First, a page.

I'm incapable of doing one of my ordinary review posts about the Betsy-Tacy books. For one thing, they're re-reads, so I really can't approach them with fresh or objective eyes. It's been at least thirty years since I last read them, though, and now that the four high-school novels and two "grown-up" Betsy books are back in print, I was very excited to have the chance to revisit them...and, of course, to see if the magic was still there.
Returning to Deep Valley, Minnesota, and Betsy Ray's high-school years after so many years away was quite enlightening for me. For one thing, I was struck by how much I still remembered about the books - not just major plotlines and characters, but oddball, episodic details about what happened in each of them - and reading the novels already knowing that "oh, and after this is when Betsy does such-and-such" didn't take anything away from the experience.
It occurred to me that when I originally read Maud Hart Lovelace's novels, I was aware that they were set in the past, but now Betsy and Tacy's high-school years of 1906 to 1910 are literally a century ago. Realizing all the changes in the world just since my own high-school years ended in 1982, and adding those on top of the preceding 80 years, turn-of-the-20th-century Deep Valley seems like another world entirely - and in many ways, it was. But coming back to the stories now, with the perspective of having lived a few more years, it also occurred to me that in many respects, they're both modern and timeless.
Other things I discovered in getting back together with Betsy:
She's responsible for my affection for fiction series that follow characters chronologically (from Betsy Ray to Harry Potter? Who knew?)
She shaped my hopes and expectations for my own high-school years, 70 years later - it's not her fault mine didn't go the same way and I never had a Crowd
She was a genuine "popular" girl, in a time when that was based on one's personality and on being friendly and likable (and that probably explains, at least in part, why high school was different for me)
Vera Neville's illustrations in the high-school books were a major influence on my style of drawing during middle and high school (in those days, I was constantly sketching as well as reading, and thought of myself as an artist rather than as a writer).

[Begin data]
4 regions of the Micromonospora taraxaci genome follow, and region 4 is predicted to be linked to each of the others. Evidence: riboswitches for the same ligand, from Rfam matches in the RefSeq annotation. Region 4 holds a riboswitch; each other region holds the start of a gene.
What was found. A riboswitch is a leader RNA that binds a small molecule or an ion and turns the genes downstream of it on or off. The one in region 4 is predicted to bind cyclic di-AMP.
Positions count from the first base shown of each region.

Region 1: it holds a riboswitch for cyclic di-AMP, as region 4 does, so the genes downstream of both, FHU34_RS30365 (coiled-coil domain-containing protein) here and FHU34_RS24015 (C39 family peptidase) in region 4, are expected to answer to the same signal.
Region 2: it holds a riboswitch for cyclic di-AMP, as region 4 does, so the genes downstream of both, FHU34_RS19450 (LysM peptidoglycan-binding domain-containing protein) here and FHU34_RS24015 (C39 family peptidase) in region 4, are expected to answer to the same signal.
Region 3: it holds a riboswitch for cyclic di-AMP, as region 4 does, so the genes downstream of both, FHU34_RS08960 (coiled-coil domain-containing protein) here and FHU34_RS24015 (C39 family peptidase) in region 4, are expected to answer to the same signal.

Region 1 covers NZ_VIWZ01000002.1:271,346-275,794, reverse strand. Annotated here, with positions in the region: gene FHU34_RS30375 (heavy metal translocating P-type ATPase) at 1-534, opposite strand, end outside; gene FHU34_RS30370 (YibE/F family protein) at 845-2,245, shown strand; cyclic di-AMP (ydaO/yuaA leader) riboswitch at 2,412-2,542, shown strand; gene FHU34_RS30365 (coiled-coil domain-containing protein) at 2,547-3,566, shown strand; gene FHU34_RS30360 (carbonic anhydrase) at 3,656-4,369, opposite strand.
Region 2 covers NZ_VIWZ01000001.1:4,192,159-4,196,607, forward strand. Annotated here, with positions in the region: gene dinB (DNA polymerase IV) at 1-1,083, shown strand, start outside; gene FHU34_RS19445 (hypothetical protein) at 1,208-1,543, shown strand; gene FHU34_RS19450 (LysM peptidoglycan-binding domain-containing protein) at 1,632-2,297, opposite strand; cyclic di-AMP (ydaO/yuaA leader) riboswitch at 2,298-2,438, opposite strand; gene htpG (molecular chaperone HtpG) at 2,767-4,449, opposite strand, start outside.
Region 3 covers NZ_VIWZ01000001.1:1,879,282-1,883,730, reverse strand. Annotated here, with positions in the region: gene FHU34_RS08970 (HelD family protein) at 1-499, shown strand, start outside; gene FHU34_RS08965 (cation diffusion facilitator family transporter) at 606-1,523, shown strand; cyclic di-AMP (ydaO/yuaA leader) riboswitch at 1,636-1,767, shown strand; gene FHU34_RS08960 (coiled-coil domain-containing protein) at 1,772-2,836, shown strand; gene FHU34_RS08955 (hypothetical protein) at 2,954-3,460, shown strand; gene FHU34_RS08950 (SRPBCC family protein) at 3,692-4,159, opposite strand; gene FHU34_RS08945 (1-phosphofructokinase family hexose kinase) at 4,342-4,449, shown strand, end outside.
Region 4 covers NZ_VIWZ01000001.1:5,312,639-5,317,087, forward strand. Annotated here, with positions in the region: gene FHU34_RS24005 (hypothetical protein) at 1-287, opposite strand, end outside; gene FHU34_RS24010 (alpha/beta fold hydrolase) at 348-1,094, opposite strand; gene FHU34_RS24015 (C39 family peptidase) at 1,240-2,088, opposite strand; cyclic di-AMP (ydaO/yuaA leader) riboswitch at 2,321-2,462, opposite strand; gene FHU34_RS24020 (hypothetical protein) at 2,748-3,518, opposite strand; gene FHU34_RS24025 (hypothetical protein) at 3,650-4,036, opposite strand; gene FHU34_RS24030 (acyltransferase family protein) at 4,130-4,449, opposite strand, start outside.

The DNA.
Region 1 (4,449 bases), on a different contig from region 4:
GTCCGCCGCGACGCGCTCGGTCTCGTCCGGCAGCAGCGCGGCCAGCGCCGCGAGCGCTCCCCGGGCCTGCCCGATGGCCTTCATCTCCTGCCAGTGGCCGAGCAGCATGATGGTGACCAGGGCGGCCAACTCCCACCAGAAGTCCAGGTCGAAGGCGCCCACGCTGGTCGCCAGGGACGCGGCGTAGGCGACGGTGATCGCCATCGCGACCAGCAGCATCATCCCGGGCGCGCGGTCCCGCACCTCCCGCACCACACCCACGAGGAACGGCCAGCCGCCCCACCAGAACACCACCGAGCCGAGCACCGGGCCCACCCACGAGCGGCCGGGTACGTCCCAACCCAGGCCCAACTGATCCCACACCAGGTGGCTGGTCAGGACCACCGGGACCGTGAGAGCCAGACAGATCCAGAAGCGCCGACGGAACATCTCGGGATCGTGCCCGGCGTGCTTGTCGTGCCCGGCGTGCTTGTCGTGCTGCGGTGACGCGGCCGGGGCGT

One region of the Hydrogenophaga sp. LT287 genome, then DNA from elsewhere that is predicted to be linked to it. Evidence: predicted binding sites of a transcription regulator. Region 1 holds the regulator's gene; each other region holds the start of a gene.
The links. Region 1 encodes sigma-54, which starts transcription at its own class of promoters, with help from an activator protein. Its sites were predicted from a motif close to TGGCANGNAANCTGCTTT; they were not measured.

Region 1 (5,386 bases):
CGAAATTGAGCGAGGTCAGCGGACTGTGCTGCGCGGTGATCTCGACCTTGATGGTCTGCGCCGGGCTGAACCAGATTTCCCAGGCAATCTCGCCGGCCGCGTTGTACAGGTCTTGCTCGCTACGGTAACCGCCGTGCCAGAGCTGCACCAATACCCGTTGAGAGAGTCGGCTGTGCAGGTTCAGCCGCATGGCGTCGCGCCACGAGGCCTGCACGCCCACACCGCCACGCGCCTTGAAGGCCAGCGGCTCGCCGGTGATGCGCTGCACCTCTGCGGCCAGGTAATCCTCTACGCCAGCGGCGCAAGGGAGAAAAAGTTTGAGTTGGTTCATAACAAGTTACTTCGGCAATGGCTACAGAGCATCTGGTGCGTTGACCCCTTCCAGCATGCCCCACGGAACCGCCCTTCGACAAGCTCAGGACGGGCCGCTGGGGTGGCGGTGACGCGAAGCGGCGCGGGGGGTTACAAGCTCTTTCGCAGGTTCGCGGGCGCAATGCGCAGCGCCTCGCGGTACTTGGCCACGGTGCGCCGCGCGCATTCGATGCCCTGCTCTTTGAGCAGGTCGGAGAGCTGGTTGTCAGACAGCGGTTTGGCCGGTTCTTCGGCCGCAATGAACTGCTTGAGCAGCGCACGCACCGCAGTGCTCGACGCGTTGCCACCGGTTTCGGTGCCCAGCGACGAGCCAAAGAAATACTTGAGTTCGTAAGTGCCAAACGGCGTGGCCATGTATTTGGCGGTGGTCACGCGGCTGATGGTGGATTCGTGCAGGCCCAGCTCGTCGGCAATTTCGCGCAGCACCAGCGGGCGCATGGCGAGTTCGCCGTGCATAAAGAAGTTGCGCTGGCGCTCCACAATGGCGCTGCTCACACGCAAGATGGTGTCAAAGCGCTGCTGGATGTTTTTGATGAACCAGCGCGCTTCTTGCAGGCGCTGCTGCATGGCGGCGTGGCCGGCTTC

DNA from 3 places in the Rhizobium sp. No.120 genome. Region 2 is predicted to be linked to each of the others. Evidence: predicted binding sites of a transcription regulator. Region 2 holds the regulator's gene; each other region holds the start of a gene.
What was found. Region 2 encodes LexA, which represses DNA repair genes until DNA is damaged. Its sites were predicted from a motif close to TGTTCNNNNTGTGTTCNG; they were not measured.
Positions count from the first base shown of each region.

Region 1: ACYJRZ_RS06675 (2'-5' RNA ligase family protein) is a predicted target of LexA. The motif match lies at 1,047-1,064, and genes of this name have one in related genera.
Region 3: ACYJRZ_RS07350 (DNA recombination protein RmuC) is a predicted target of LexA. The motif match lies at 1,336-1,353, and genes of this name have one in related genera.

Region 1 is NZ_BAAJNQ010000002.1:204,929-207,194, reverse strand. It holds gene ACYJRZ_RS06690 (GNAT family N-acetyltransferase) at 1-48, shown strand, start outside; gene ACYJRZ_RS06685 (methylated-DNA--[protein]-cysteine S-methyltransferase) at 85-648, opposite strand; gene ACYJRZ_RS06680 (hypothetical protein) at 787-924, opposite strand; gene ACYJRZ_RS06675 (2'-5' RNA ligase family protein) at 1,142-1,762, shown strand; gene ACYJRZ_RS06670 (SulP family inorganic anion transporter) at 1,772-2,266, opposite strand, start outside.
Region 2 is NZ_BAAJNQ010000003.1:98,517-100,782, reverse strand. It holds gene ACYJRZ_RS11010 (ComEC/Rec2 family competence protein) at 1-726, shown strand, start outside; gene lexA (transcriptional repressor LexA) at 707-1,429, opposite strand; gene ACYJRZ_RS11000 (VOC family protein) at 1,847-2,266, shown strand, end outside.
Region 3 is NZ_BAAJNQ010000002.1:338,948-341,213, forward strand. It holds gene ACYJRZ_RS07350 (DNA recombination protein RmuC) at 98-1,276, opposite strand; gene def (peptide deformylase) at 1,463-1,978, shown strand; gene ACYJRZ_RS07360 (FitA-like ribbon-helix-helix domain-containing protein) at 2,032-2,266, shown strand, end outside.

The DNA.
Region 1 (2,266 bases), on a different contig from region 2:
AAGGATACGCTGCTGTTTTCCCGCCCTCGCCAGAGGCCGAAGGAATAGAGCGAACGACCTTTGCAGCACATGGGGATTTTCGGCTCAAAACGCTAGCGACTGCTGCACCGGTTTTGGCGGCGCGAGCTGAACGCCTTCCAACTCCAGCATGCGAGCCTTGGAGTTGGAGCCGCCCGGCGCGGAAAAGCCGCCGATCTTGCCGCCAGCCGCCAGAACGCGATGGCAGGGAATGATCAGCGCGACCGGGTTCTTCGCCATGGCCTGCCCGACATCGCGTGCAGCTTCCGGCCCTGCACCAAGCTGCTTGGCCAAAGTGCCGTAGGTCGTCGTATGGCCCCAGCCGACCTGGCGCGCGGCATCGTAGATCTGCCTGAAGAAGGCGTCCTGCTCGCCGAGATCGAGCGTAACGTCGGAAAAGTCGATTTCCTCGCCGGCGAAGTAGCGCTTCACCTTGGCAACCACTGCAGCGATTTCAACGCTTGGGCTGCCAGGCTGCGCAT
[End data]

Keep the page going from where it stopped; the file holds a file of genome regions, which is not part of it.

The quality of writing doesn't tend to stand out for me as much when I read youth fiction, unless it's poor quality - and Lovelace's books are not of poor quality. I'm better equipped to consider that now than I was when I originally read the Betsy-Tacy books, though, and I did notice the writing more this time - a few minor quirks and peculiarities jumped out at me at times, most arising from the fact that these books were written in the 1940s about the early 1900s. The stories are well-crafted and the characters are vivid. It's enjoyable seeing Betsy gain self-awareness and confidence over the course of her four years at Deep Valley High School, trying to learn from the setbacks and having lots of fun when things are going well. There's depth to these stories that escaped me the first several times I read these books, and I can appreciate that much more coming to them as an adult (I may be older than Betsy's parents by now, come to think of it!).
I hope girls today - middle- and high-school girls in particular - are able to appreciate Betsy Ray; I'd like to think at least some of them can. I hope women who never met Betsy while they were young take these new editions as the opportunity to get to know her. And for women like me, who did have the joy of growing up with Betsy, Tacy, and Tib, I have to say that it's wonderful being reunited with such old and well-loved friends.